|Jack the Ripper: A Suspect Guide|
|This text is from the E-book Jack the Ripper: A Suspect Guide by Christopher J. Morley (2005). Click here to return to the table of contents. The text is unedited, and any errors or omissions rest with the author. Our thanks go out to Christopher J. Morley for his permission to publish his E-book.|
On the evening of 18 October 1887 Mr P. Jose Vanzetti, an Italian, was standing with his wife and children on the harbour at Genoa, awaiting the arrival of the ship the Savoye, which was to take them to Brazil. While his wife and children wandered around the quay, Vanzetti began to listen to two men that he could overhear talking, one spoke, possibly with an English accent, and the second, he believed, with a bad Italian accent. They said, 'I have accompanied you this far. I have been to India and have done all that you wished, and have had more than enough of it already. I do not wish now to run my head against the English police, for believe me, London is not like India, as you know even better than I do. When you have ripped up two or three women, there will be the devil of a row and who knows how it will end'. Vanzetti said he was gripped by a strong curiosity to see what the men looked like. He went on to describe their appearance as, 'When seen once, would remain impressed for a lifetime'. He said the man, who spoke Italian, was short of stature, thin, very pale with a low forehead, small black eyes with black hair and moustache. He wore a long dark frock coat and a black glazed hat. The second man, who spoke English, was rather tall, large boned and stout with a high forehead, bushy eyebrows, prominent cheekbones and a large nose. He had no moustache, but whiskers of a light brown colour and two eyes, which when half closed, seemed to flash fire. He wore a long dark grey overcoat and a hard hat.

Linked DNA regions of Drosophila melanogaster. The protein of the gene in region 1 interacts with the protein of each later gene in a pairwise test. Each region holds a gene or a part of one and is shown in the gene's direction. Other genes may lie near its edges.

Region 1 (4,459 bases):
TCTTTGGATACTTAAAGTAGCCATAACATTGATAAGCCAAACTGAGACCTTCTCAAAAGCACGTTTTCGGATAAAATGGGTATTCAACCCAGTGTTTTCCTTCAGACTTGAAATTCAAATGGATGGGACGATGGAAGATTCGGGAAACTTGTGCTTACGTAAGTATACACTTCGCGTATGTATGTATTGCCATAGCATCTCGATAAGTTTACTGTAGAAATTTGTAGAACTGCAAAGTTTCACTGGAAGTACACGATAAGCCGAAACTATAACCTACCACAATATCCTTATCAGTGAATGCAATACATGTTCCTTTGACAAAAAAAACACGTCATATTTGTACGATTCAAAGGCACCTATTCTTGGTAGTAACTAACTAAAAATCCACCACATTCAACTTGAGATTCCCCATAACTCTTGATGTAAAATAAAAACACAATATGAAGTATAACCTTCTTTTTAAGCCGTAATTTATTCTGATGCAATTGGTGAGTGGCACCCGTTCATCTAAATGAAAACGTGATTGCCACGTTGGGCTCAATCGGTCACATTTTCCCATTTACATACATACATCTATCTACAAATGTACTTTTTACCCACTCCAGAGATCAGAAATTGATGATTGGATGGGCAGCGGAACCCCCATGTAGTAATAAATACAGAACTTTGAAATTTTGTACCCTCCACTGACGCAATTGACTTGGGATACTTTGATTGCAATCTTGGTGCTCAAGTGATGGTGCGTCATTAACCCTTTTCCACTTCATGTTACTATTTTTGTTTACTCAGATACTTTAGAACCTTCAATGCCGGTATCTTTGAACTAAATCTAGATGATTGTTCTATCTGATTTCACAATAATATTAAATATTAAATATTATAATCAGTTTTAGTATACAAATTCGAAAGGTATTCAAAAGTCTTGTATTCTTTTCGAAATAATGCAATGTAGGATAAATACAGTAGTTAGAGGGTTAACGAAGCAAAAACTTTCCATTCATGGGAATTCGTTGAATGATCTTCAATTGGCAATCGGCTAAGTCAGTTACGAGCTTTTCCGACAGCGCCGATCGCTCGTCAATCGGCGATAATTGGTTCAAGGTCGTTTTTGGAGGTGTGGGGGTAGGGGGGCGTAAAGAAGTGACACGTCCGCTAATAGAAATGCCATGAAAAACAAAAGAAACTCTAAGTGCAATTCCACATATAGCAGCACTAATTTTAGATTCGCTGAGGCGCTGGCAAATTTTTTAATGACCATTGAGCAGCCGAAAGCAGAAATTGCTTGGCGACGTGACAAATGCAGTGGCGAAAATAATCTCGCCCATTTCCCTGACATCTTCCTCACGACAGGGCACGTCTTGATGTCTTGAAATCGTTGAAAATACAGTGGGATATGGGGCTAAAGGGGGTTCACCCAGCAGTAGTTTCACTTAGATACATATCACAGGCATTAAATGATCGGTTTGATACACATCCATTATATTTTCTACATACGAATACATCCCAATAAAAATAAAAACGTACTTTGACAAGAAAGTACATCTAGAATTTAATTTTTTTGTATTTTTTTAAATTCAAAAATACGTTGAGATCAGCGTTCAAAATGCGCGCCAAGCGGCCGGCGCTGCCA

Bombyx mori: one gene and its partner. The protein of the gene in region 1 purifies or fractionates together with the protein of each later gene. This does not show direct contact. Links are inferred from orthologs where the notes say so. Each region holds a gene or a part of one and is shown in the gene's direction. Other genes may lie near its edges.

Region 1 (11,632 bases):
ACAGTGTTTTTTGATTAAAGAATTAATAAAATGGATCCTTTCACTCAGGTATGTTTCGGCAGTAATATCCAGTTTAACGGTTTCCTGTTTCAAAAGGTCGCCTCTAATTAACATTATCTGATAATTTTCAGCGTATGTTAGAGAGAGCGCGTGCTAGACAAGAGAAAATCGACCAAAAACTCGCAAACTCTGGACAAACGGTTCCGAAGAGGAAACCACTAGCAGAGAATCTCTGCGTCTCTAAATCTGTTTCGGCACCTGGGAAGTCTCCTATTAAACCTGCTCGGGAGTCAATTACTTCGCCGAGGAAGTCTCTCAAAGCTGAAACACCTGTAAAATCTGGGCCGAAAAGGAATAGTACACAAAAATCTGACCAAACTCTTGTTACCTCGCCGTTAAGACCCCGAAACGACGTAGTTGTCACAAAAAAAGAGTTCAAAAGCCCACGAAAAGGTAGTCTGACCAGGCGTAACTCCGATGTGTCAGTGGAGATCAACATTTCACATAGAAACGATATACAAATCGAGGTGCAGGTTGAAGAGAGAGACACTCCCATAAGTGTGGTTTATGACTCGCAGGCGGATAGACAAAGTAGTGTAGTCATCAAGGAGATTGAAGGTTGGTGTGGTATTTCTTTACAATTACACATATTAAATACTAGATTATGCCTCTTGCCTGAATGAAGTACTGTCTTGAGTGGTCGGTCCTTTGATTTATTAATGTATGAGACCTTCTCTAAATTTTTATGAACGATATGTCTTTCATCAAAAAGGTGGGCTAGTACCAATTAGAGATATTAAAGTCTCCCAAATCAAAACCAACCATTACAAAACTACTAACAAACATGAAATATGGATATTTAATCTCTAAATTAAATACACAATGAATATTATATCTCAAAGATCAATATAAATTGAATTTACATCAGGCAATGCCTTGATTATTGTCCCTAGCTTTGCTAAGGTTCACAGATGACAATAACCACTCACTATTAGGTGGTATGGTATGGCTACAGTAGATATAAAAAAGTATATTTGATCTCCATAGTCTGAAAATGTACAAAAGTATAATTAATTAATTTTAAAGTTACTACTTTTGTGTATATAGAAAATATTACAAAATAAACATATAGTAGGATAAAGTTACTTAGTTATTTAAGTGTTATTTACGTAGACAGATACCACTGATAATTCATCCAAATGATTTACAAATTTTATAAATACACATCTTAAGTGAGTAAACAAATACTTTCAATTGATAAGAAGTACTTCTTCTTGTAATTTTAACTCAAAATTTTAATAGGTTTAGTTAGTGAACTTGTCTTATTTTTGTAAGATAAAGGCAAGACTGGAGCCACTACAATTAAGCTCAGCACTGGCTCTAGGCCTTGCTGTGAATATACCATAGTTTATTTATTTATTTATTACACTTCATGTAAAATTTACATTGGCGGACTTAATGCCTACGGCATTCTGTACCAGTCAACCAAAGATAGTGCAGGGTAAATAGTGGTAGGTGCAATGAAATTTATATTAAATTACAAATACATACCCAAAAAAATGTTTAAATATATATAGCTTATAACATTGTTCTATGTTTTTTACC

Vanzetti claimed his first thought was to go to the nearest police station, but this action would result in trouble, and delay his sailing. He went to Brazil, and forgot the matter, and was only reminded of it when he read of the Whitechapel murders in the newspapers.
Vanzetti waited almost two years before contacting the authorities with his intriguing story. Vanzetti was described as a person whom could be relied upon, and gave lessons in Italian and gymnastics in the neighbourhood of Sao Paulo. It is not known what action, if any, was taken, though Inspector Donald Swanson appeared to think the story was too vague and too much time, over 2 years had elapsed since the mysterious strangers were seen on the quay at Genoa.
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